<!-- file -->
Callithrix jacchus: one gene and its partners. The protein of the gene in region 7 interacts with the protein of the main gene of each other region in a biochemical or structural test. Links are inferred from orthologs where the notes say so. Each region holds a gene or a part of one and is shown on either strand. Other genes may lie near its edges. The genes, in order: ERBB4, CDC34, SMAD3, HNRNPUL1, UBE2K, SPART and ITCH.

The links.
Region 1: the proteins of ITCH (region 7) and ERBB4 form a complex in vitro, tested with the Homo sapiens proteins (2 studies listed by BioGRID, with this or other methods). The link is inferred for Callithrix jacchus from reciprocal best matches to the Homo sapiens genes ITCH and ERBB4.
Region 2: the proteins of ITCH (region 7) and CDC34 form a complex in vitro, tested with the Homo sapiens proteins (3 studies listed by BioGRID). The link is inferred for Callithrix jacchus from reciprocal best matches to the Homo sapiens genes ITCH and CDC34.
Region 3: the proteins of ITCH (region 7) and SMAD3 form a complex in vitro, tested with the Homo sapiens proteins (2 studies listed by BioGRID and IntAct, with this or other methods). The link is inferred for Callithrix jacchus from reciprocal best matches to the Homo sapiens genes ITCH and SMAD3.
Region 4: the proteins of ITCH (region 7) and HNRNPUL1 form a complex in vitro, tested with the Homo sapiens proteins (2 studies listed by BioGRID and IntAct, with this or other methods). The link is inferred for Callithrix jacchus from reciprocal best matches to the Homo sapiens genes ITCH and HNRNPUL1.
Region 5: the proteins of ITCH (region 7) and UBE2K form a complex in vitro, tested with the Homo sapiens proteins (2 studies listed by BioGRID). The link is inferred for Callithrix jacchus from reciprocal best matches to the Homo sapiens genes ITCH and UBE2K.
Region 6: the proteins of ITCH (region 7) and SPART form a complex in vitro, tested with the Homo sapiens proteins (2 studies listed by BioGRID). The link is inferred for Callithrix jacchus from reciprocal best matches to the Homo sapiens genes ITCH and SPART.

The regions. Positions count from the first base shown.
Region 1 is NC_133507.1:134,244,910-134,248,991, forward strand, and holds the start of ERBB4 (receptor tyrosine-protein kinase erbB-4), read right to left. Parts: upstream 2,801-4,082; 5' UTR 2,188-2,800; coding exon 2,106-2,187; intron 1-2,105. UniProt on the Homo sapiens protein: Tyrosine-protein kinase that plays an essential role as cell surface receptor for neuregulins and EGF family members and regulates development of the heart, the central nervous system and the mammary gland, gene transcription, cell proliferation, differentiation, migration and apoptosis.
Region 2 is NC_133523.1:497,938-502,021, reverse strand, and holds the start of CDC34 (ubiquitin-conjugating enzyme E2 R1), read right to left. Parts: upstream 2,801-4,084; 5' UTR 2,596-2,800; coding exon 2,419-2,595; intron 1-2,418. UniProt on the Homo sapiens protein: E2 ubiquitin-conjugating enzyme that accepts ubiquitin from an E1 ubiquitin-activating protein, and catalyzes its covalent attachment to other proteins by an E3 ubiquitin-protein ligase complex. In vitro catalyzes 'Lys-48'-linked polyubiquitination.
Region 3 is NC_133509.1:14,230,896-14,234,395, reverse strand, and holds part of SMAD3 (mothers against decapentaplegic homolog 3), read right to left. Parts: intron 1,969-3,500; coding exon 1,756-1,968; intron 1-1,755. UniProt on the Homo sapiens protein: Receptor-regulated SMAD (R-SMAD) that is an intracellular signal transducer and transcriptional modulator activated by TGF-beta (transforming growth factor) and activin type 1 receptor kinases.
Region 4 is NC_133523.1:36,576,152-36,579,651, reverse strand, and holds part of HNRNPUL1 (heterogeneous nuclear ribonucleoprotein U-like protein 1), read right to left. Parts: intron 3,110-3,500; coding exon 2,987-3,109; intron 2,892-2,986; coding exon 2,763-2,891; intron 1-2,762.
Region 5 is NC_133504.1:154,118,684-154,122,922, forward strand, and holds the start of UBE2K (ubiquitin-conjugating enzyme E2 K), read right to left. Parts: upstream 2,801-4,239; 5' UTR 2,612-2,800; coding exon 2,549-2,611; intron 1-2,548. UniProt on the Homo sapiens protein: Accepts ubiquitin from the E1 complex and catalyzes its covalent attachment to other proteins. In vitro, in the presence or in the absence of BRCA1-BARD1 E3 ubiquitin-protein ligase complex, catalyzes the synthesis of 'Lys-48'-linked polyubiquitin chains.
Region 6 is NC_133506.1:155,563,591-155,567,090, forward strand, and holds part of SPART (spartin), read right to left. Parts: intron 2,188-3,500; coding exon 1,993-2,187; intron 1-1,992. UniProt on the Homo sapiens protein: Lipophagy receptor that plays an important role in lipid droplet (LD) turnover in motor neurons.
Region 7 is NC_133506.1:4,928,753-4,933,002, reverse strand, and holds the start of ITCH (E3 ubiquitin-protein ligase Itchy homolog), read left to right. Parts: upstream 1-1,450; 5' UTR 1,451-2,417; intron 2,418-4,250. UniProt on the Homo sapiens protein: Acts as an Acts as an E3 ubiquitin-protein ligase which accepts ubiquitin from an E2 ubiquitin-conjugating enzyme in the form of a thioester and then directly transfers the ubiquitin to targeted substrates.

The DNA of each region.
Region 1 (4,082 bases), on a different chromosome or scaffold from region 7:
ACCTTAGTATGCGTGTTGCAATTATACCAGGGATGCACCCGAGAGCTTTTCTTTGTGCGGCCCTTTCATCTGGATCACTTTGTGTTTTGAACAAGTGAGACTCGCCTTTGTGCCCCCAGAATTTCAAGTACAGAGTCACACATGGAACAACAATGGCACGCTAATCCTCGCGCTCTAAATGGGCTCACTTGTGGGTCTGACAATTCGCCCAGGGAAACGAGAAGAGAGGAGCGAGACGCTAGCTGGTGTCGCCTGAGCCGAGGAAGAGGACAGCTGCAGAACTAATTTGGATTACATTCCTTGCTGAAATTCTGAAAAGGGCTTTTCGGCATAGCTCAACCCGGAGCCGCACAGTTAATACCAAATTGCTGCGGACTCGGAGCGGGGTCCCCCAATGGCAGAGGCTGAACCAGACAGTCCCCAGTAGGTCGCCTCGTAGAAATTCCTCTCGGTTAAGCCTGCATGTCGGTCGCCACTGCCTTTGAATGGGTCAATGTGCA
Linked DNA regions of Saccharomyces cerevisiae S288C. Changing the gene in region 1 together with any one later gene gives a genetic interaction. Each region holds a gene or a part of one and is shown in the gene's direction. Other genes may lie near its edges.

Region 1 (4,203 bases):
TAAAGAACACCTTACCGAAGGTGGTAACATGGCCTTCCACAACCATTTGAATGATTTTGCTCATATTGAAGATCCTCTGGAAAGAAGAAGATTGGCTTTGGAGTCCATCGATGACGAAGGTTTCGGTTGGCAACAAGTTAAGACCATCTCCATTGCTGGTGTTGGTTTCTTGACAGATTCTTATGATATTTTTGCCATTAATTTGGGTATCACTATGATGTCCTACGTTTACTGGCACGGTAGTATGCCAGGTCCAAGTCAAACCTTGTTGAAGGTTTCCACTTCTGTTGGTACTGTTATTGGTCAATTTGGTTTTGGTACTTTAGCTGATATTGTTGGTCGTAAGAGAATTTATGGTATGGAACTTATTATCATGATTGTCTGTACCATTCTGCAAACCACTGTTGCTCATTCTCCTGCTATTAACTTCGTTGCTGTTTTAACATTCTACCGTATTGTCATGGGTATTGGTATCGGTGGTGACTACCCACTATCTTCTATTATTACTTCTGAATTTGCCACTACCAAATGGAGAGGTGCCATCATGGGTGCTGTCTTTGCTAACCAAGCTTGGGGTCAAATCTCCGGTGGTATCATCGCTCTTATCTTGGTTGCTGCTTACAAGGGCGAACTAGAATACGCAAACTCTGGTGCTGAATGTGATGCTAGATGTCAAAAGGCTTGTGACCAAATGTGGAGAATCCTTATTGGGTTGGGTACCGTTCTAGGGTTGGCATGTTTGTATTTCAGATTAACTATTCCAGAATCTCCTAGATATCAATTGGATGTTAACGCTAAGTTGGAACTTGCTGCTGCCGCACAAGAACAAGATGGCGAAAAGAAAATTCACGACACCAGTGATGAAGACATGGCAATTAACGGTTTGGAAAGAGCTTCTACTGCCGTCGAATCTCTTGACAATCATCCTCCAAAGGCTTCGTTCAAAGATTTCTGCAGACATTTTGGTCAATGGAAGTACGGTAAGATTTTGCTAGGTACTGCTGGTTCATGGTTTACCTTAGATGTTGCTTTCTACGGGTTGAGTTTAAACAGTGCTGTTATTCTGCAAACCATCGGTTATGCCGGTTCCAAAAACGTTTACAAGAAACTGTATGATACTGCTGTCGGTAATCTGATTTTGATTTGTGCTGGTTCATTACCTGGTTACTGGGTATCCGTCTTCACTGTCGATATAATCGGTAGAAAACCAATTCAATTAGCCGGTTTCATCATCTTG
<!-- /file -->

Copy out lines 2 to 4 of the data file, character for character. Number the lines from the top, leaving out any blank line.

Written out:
The links.
Region 1: the proteins of ITCH (region 7) and ERBB4 form a complex in vitro, tested with the Homo sapiens proteins (2 studies listed by BioGRID, with this or other methods). The link is inferred for Callithrix jacchus from reciprocal best matches to the Homo sapiens genes ITCH and ERBB4.
Region 2: the proteins of ITCH (region 7) and CDC34 form a complex in vitro, tested with the Homo sapiens proteins (3 studies listed by BioGRID). The link is inferred for Callithrix jacchus from reciprocal best matches to the Homo sapiens genes ITCH and CDC34.